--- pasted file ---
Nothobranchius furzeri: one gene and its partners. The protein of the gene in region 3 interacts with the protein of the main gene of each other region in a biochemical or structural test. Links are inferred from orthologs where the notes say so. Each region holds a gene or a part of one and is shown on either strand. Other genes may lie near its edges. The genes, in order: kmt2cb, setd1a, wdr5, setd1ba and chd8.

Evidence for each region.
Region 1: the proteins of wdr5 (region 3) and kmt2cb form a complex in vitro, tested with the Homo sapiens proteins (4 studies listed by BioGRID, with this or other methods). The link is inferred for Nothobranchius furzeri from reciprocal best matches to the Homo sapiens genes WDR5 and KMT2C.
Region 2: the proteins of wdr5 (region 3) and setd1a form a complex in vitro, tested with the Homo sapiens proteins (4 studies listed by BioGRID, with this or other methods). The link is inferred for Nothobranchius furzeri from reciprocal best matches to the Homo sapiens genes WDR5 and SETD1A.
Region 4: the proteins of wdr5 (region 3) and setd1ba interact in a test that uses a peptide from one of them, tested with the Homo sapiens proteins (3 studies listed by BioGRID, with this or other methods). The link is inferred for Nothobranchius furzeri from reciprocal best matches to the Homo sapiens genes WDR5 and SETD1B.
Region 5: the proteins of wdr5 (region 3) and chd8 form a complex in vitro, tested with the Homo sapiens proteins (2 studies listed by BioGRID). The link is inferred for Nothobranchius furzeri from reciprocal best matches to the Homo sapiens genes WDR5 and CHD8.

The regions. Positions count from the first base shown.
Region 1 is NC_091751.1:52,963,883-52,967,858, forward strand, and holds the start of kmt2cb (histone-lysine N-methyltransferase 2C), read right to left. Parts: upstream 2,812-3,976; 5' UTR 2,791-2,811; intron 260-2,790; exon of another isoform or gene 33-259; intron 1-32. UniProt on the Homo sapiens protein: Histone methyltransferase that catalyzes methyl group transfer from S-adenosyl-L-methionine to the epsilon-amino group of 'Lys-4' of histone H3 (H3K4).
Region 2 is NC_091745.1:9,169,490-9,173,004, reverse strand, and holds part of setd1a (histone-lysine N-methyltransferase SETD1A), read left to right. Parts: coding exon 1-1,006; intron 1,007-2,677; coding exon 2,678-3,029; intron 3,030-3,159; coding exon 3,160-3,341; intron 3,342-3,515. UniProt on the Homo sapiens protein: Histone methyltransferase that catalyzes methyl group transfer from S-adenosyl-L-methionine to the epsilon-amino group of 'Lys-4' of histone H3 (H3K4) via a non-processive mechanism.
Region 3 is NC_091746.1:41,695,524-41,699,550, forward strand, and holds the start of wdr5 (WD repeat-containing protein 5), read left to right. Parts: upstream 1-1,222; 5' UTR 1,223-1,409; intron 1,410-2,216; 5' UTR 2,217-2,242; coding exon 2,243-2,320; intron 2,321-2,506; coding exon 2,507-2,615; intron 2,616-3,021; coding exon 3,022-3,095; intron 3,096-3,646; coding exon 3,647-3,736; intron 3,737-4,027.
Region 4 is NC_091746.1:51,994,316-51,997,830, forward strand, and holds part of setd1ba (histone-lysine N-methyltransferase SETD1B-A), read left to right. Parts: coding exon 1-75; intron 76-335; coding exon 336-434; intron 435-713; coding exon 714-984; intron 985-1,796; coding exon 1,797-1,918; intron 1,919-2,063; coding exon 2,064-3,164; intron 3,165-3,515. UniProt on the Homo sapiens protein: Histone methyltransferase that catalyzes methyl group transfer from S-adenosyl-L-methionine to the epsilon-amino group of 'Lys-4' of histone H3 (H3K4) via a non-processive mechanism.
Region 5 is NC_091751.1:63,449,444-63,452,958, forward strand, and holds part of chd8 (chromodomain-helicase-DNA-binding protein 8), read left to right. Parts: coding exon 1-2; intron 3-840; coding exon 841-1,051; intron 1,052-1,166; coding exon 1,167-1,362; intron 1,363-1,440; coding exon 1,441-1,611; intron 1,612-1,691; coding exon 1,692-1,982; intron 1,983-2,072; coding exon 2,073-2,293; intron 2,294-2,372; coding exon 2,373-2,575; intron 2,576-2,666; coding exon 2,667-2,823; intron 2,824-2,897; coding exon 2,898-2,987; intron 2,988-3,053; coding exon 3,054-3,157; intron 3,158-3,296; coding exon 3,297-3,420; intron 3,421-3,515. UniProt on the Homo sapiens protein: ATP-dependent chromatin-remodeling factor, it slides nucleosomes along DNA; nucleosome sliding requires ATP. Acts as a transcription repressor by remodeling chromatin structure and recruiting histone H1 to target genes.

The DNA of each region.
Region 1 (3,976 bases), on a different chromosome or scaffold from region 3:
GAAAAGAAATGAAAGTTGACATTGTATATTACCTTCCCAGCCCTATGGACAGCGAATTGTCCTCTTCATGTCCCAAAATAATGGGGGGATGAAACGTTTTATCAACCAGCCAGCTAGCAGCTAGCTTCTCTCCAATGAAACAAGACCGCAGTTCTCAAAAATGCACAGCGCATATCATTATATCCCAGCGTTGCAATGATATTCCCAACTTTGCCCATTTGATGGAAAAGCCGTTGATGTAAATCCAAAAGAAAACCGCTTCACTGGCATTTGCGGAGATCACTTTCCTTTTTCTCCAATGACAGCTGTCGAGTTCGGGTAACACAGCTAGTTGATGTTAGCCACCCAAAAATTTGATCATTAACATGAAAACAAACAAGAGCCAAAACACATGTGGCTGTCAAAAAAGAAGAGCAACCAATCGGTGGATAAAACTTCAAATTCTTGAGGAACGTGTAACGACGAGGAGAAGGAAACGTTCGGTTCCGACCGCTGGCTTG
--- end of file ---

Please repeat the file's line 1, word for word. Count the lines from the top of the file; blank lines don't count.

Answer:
Nothobranchius furzeri: one gene and its partners. The protein of the gene in region 3 interacts with the protein of the main gene of each other region in a biochemical or structural test. Links are inferred from orthologs where the notes say so. Each region holds a gene or a part of one and is shown on either strand. Other genes may lie near its edges. The genes, in order: kmt2cb, setd1a, wdr5, setd1ba and chd8.